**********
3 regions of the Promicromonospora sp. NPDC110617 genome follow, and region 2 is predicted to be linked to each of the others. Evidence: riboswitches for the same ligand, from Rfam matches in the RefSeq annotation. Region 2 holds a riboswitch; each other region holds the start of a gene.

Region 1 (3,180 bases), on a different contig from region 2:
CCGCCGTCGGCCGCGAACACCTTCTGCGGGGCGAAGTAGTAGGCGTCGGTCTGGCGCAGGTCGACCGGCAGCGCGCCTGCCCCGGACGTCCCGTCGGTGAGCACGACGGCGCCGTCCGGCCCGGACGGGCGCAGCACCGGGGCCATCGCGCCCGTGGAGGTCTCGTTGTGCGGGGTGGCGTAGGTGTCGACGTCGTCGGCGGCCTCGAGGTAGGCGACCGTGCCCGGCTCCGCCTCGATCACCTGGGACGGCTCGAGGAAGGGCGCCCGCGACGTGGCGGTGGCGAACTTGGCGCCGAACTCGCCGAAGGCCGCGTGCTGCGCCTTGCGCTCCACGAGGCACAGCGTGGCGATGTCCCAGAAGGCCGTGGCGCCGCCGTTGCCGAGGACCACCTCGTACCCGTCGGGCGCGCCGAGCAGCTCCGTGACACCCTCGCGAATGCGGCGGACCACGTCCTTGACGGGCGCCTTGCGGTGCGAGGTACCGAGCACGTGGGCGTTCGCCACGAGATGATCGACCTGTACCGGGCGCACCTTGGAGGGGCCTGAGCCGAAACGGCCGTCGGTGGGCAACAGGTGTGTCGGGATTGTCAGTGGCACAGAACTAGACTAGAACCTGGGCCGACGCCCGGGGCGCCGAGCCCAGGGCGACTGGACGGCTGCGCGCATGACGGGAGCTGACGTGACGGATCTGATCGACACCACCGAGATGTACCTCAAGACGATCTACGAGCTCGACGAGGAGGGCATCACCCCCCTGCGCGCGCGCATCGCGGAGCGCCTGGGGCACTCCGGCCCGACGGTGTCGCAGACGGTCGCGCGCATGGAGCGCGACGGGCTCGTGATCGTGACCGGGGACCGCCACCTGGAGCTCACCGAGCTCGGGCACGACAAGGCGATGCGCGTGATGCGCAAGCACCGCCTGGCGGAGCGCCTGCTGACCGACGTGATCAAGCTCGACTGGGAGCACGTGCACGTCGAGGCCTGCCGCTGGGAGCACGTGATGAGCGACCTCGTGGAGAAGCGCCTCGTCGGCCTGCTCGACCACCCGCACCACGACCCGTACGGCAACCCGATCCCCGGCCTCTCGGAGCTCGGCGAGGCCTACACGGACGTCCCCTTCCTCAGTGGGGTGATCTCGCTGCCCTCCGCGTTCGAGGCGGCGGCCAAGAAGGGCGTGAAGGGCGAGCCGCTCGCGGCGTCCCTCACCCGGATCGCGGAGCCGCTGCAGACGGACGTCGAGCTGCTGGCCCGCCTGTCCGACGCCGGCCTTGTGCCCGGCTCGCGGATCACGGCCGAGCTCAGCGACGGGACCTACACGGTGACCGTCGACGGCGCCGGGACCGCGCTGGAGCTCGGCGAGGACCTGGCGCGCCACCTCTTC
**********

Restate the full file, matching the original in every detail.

3 regions of the Promicromonospora sp. NPDC110617 genome follow, and region 2 is predicted to be linked to each of the others. Evidence: riboswitches for the same ligand, from Rfam matches in the RefSeq annotation. Region 2 holds a riboswitch; each other region holds the start of a gene.

Region 1 (3,180 bases), on a different contig from region 2:
CCGCCGTCGGCCGCGAACACCTTCTGCGGGGCGAAGTAGTAGGCGTCGGTCTGGCGCAGGTCGACCGGCAGCGCGCCTGCCCCGGACGTCCCGTCGGTGAGCACGACGGCGCCGTCCGGCCCGGACGGGCGCAGCACCGGGGCCATCGCGCCCGTGGAGGTCTCGTTGTGCGGGGTGGCGTAGGTGTCGACGTCGTCGGCGGCCTCGAGGTAGGCGACCGTGCCCGGCTCCGCCTCGATCACCTGGGACGGCTCGAGGAAGGGCGCCCGCGACGTGGCGGTGGCGAACTTGGCGCCGAACTCGCCGAAGGCCGCGTGCTGCGCCTTGCGCTCCACGAGGCACAGCGTGGCGATGTCCCAGAAGGCCGTGGCGCCGCCGTTGCCGAGGACCACCTCGTACCCGTCGGGCGCGCCGAGCAGCTCCGTGACACCCTCGCGAATGCGGCGGACCACGTCCTTGACGGGCGCCTTGCGGTGCGAGGTACCGAGCACGTGGGCGTTCGCCACGAGATGATCGACCTGTACCGGGCGCACCTTGGAGGGGCCTGAGCCGAAACGGCCGTCGGTGGGCAACAGGTGTGTCGGGATTGTCAGTGGCACAGAACTAGACTAGAACCTGGGCCGACGCCCGGGGCGCCGAGCCCAGGGCGACTGGACGGCTGCGCGCATGACGGGAGCTGACGTGACGGATCTGATCGACACCACCGAGATGTACCTCAAGACGATCTACGAGCTCGACGAGGAGGGCATCACCCCCCTGCGCGCGCGCATCGCGGAGCGCCTGGGGCACTCCGGCCCGACGGTGTCGCAGACGGTCGCGCGCATGGAGCGCGACGGGCTCGTGATCGTGACCGGGGACCGCCACCTGGAGCTCACCGAGCTCGGGCACGACAAGGCGATGCGCGTGATGCGCAAGCACCGCCTGGCGGAGCGCCTGCTGACCGACGTGATCAAGCTCGACTGGGAGCACGTGCACGTCGAGGCCTGCCGCTGGGAGCACGTGATGAGCGACCTCGTGGAGAAGCGCCTCGTCGGCCTGCTCGACCACCCGCACCACGACCCGTACGGCAACCCGATCCCCGGCCTCTCGGAGCTCGGCGAGGCCTACACGGACGTCCCCTTCCTCAGTGGGGTGATCTCGCTGCCCTCCGCGTTCGAGGCGGCGGCCAAGAAGGGCGTGAAGGGCGAGCCGCTCGCGGCGTCCCTCACCCGGATCGCGGAGCCGCTGCAGACGGACGTCGAGCTGCTGGCCCGCCTGTCCGACGCCGGCCTTGTGCCCGGCTCGCGGATCACGGCCGAGCTCAGCGACGGGACCTACACGGTGACCGTCGACGGCGCCGGGACCGCGCTGGAGCTCGGCGAGGACCTGGCGCGCCACCTCTTC